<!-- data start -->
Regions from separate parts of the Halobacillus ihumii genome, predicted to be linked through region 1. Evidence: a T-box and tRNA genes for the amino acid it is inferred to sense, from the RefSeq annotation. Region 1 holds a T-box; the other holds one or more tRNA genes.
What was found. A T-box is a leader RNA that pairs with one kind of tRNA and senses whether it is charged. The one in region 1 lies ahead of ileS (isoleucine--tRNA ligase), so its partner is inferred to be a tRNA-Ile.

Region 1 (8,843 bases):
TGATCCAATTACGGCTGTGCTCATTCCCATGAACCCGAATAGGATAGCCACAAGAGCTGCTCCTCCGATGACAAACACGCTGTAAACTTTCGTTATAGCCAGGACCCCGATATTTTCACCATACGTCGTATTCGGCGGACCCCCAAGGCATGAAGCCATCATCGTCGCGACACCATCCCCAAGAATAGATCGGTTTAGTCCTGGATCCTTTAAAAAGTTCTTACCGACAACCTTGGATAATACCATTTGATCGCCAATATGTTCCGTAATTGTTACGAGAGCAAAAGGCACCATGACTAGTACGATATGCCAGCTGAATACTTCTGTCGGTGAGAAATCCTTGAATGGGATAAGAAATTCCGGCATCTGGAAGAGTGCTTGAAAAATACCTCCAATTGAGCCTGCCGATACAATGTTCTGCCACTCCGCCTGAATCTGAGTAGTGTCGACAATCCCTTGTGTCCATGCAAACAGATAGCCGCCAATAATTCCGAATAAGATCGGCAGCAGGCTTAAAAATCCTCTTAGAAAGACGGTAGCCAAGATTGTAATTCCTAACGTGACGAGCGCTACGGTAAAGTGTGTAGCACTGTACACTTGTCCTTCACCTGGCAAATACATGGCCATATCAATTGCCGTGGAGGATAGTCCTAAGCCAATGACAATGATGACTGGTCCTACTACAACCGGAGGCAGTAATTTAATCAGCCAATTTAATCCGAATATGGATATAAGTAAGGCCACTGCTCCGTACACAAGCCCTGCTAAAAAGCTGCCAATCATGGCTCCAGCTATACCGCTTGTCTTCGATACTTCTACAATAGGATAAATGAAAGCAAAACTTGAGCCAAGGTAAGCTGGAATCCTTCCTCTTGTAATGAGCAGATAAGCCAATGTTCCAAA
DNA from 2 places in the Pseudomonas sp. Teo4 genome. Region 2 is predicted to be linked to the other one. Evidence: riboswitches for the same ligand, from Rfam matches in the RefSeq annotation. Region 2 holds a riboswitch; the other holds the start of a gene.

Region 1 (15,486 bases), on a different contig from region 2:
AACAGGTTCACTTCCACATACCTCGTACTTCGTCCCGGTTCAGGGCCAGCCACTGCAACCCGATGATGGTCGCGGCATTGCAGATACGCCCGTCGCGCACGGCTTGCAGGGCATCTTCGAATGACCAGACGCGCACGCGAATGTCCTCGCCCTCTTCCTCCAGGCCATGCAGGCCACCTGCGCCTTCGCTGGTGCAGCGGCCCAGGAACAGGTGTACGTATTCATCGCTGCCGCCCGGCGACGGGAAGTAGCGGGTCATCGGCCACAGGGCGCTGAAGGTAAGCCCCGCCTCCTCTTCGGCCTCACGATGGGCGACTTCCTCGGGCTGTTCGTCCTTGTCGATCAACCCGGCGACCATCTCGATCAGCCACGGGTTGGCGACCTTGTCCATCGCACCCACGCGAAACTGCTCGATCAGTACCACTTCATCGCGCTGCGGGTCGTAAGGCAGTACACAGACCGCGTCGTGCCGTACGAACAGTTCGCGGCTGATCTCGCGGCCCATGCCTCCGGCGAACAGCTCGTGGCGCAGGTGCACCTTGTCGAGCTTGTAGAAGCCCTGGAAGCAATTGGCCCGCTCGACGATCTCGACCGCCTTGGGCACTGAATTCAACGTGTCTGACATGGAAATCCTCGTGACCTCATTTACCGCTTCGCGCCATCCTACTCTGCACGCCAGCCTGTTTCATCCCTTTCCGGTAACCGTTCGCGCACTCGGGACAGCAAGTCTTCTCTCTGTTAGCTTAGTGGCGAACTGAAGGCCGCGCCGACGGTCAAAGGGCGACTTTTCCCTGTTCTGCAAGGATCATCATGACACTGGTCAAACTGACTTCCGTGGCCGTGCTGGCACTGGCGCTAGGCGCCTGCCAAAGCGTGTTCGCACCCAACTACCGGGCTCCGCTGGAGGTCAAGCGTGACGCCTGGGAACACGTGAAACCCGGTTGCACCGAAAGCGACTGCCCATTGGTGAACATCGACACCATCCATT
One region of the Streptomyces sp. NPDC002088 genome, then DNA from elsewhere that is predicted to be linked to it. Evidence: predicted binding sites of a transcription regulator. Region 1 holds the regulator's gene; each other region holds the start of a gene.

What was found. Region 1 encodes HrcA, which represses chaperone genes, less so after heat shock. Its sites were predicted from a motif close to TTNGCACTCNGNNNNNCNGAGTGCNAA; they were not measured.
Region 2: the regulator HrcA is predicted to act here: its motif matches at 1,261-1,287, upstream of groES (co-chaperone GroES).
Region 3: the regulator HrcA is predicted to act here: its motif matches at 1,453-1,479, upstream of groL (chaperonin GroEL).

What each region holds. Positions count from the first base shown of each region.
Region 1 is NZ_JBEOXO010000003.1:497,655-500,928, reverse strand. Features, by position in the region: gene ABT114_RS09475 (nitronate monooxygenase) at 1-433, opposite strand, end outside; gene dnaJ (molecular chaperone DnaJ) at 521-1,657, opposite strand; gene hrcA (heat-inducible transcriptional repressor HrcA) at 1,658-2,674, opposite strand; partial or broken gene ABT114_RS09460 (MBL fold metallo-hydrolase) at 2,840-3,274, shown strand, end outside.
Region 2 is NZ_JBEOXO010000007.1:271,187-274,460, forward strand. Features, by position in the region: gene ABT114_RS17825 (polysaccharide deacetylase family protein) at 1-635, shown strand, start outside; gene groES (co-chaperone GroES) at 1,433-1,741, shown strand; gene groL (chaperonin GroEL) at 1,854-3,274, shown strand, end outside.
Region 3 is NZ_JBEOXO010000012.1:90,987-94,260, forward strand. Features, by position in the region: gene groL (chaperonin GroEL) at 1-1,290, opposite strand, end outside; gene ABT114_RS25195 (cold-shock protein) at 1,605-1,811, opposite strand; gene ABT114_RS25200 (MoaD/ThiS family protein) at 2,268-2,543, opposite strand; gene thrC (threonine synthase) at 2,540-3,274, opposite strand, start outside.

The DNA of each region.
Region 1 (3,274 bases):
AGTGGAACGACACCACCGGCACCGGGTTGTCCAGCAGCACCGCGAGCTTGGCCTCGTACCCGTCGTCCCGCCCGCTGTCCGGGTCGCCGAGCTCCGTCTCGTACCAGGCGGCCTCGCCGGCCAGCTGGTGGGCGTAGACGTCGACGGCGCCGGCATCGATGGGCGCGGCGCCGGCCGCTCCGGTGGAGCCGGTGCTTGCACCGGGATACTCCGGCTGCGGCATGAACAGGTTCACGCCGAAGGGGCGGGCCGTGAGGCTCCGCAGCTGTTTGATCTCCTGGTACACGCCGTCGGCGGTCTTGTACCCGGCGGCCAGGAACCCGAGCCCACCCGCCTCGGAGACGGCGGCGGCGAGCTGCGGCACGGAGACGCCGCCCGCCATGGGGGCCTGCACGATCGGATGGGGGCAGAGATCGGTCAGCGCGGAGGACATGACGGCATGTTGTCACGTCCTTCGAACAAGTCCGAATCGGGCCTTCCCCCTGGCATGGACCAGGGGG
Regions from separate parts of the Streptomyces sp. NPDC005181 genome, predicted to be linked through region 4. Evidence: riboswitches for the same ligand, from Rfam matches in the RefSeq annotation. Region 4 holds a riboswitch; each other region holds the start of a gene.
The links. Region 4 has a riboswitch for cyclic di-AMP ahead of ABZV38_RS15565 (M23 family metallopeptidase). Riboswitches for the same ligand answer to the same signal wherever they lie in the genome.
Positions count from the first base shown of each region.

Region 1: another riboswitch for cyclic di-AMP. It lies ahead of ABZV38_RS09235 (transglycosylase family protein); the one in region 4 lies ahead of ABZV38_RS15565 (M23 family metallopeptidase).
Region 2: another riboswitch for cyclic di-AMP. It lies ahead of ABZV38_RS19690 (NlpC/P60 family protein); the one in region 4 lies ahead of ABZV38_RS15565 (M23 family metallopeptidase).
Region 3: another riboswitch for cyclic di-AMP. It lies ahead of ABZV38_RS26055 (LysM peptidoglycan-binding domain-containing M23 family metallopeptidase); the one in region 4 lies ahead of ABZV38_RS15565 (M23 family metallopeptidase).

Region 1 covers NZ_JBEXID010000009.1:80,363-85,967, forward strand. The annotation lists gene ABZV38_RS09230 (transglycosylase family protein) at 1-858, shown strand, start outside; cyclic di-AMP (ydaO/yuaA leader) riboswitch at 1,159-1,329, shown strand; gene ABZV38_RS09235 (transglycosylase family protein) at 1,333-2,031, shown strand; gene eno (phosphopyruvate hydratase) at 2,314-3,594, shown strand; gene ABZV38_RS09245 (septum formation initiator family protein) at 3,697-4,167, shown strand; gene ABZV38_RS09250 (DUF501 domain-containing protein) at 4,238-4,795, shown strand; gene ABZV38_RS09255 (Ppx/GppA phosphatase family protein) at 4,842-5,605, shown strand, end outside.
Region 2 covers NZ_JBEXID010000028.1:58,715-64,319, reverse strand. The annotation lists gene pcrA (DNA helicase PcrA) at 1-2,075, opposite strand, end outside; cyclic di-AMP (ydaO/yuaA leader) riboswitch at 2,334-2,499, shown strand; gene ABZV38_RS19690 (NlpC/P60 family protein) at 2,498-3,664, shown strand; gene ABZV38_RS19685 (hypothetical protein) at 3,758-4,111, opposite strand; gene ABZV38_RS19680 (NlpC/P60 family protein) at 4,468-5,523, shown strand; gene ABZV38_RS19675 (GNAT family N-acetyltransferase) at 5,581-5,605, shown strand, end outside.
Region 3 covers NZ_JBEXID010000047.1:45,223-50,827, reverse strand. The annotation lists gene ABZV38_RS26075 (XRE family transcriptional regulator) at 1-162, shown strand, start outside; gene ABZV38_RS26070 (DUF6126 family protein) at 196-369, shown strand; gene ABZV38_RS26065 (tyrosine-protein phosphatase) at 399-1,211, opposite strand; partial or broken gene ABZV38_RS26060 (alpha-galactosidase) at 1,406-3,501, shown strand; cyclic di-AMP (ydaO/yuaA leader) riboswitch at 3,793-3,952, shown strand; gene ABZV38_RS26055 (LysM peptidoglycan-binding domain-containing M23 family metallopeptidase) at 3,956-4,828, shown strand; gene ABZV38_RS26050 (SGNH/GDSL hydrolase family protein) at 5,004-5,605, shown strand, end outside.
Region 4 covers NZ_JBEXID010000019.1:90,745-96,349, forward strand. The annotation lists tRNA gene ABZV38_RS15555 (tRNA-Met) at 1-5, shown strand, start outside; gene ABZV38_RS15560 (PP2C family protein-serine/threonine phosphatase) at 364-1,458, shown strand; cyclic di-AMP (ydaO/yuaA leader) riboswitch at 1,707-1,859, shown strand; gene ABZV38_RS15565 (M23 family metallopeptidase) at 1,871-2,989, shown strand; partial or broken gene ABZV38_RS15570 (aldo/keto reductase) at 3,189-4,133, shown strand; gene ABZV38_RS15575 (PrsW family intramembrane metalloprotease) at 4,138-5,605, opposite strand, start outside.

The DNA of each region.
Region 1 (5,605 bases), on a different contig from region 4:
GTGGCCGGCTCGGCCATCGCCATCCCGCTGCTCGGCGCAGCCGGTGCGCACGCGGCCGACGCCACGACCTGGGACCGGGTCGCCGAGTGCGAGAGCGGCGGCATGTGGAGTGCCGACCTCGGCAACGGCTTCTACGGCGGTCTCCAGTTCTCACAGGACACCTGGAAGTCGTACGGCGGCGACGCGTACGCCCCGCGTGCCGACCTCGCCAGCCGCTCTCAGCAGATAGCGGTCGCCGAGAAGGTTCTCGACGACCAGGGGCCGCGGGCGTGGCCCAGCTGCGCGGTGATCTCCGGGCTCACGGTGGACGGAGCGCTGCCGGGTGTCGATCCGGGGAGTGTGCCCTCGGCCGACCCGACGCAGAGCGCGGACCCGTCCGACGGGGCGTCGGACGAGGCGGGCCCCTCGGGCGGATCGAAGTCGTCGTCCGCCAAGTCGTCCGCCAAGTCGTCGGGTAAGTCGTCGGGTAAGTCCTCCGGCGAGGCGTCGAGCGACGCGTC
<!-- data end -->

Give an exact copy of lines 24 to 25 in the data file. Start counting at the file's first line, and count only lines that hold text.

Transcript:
Region 3: another riboswitch for cyclic di-AMP. It lies ahead of ABZV38_RS26055 (LysM peptidoglycan-binding domain-containing M23 family metallopeptidase); the one in region 4 lies ahead of ABZV38_RS15565 (M23 family metallopeptidase).

Region 1 covers NZ_JBEXID010000009.1:80,363-85,967, forward strand. The annotation lists gene ABZV38_RS09230 (transglycosylase family protein) at 1-858, shown strand, start outside; cyclic di-AMP (ydaO/yuaA leader) riboswitch at 1,159-1,329, shown strand; gene ABZV38_RS09235 (transglycosylase family protein) at 1,333-2,031, shown strand; gene eno (phosphopyruvate hydratase) at 2,314-3,594, shown strand; gene ABZV38_RS09245 (septum formation initiator family protein) at 3,697-4,167, shown strand; gene ABZV38_RS09250 (DUF501 domain-containing protein) at 4,238-4,795, shown strand; gene ABZV38_RS09255 (Ppx/GppA phosphatase family protein) at 4,842-5,605, shown strand, end outside.